Saxophonist Ilia Belorukov and bass guitarist Mikhail Ershov made a good move when they invited four other musicians to collaborate on 47 semi-improvised parts of what they call "sound games." The use of instruments had to be unusual, and the whole venture lasted 23 minutes.
Improvisation can be fun and imaginative if the musicians key into each other as they do here on Act III: Comics, breathing life into each short vignette. Everyone has individual space to set up the moment and another to complement it. The dialogue between bass and electric guitar is a bow to electronica, but the canvas is wide enough to harbor careening rock guitar motifs, breathy invocations from the saxophone as well as a welter of squiggles and the forlorn cry of taut violin strings. Space is also ushered in, and despite the framework, time is not a luxury. They use it well to strike up conversations and soliloquies with equal eloquence.
All of this music is mixed down to 10-plus minutes by violinist Arturas Bumšteinas and clarinetist Piotr Kurek, who also add a looper, synth and laptop for their ministrations. The linearity is seamless underscored by a melodic vein from the sweet tones of the clarinet. The simulation breaks out of the body of the original fragments not only to shape a whole but a different tangent as well.
The package is done up in comic book-style from the cover to the insert, which is a great idea. With the music casing a spell of its own, this turns out to be an entertaining CD.
Jazz and the blues--because together this musical brother and sister speak from our nation's days of the current cultural affairs and the authenticity and truth of a place where the rhythms held the pulse and the drums the heartbeat, representing every step closer the meat on the bone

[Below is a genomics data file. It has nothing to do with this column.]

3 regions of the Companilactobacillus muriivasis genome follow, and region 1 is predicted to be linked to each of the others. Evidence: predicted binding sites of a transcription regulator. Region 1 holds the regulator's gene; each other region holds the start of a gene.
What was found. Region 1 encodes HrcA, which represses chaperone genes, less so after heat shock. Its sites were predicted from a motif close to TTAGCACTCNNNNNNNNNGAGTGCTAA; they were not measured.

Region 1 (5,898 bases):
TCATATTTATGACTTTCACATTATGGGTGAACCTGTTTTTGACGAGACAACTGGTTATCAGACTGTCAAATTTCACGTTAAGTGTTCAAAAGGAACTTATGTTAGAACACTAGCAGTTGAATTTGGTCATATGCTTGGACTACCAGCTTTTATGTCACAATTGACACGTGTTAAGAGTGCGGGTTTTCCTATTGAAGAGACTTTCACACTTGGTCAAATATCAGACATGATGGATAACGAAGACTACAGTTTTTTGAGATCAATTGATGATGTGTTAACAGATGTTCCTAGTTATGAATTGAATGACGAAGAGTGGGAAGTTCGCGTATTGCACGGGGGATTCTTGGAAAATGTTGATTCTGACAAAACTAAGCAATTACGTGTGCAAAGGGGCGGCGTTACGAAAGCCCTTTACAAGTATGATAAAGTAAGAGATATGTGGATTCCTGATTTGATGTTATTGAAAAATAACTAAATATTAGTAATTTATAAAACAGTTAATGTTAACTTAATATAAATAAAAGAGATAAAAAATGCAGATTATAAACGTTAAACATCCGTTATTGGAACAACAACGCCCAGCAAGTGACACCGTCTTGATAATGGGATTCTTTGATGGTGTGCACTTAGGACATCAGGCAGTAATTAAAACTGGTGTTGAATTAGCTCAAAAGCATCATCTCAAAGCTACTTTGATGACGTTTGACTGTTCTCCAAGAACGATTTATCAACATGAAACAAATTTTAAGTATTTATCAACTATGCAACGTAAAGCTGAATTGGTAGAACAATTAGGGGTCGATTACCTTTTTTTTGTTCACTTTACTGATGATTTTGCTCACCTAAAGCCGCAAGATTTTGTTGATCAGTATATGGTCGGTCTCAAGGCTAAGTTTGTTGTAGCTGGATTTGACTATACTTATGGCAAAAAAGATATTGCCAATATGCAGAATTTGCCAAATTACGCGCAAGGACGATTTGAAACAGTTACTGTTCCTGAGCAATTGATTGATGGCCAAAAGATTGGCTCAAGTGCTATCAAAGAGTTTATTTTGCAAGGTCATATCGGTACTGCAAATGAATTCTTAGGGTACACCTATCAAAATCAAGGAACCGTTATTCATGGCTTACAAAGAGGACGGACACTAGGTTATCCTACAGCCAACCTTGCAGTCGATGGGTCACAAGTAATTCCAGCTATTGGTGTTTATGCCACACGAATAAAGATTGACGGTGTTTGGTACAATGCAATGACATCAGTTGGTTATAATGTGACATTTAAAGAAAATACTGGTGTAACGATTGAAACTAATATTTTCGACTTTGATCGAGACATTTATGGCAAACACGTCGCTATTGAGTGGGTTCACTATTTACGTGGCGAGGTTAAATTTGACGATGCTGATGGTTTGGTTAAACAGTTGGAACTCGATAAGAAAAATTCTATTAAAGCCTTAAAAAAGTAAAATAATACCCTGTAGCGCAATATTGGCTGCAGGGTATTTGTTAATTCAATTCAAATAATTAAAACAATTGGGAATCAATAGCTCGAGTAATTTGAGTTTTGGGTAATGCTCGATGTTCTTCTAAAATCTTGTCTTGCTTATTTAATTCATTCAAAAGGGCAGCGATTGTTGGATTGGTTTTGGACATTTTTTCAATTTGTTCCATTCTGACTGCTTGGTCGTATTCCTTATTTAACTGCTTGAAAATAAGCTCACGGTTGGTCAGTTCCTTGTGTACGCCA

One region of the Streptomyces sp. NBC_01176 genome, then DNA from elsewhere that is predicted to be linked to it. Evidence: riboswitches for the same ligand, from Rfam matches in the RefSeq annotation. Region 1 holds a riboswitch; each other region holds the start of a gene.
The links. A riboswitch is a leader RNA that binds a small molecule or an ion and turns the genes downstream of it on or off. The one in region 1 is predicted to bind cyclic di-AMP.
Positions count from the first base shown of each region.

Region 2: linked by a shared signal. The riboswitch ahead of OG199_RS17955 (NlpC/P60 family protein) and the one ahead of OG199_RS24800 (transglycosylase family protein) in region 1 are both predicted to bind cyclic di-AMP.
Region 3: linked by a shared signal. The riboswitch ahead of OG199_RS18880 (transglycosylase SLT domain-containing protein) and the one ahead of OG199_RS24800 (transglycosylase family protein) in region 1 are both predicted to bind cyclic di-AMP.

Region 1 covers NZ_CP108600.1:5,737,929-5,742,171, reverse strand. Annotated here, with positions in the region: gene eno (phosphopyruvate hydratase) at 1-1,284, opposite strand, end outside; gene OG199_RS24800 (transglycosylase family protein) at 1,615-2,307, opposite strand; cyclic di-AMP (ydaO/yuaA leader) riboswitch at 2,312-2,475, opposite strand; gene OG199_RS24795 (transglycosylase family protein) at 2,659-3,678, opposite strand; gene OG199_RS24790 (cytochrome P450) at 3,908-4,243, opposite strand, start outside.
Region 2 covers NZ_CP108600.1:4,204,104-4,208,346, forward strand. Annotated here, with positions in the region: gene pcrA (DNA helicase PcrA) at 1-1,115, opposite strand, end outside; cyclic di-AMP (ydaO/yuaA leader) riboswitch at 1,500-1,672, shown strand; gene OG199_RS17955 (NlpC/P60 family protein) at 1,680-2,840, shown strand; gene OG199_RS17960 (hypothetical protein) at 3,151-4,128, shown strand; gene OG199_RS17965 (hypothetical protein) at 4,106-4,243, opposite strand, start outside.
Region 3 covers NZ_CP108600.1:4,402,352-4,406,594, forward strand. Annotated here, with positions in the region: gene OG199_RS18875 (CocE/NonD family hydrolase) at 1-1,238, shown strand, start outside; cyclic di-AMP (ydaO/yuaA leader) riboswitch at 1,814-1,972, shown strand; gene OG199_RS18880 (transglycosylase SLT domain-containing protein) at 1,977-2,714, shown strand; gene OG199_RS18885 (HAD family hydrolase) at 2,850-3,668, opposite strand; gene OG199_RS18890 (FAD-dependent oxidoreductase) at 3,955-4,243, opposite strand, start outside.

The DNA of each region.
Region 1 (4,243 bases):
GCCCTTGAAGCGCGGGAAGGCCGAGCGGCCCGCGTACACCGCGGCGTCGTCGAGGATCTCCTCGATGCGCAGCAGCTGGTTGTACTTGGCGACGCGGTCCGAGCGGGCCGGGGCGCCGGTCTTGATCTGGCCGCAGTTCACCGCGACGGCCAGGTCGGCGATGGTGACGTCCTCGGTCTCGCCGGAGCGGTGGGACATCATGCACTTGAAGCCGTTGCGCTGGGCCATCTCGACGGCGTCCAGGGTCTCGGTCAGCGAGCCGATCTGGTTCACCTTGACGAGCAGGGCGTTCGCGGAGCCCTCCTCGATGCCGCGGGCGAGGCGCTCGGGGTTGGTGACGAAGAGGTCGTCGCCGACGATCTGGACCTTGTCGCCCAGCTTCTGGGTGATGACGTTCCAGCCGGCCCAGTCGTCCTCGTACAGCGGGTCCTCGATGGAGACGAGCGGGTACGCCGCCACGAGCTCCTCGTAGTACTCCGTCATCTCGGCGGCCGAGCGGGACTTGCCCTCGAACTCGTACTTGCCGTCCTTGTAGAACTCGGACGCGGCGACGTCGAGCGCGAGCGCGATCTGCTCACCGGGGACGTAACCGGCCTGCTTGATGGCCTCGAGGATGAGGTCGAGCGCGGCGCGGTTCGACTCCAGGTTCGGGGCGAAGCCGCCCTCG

Jazz and the blues--because together this musical brother and sister speak from our nation's days of the current cultural affairs and the authenticity and truth of a place where the rhythms held the pulse and the drums the heartbeat, representing every step closer the meat on the bone. Feet in the dirt, or barefoot on a stage with sequins--it's soul beats in my chest.
I was first exposed to jazz while others listened to surf music in the '50s and '60s, it was Monk, Miles, Satchmo and Ella, Rosemary Clooney and Julie London followed. Margaret Whiting, Les McCann, Willie Bobo, Andy Simpkins, Snooky Young, Bill Basie and Helen Humes. The first time I heard Topsy, Take 2, I about passed out at the age of ten.
I've hung with Les McCann who more than 30 years after our first meeting became my duet partner on my CD, Don't Go To Strangers. Karen Hernandez from the start, Jack Le Compte on drums, Lou Shoch on bass, Steve Rawlins as my arranger and pianist, Grant Geissman - guitar genius, Nolan Shaheed, Richard Simon, and more. The big boys. My Red Hot Papas. The best show I ever attended was...
I met Helen Humes first back in 1981 and helped turn one Playboy Jazz Festival night into her tribute, bring the Basie Band to stage, her joy boys. Before she took the stage for the last time to sing, If I could Be With You One Hour Tonight thousands of copies of the newspaper I wrote for carried her story. It was kismet, her being held by Joe Williams backstage. Soon in my life were the great Linda Hopkins who told me I sang the song she wrote better than her, which floored me of course, the energizing Barbara Morrison and the stellar Marilyn Maye who guided me professionally.
My advice to new listeners... let your backbone slip and feel your body stripping back the barriers that prevent us from being one with the music.
Remember none of us are strangers, we just haven't met yet.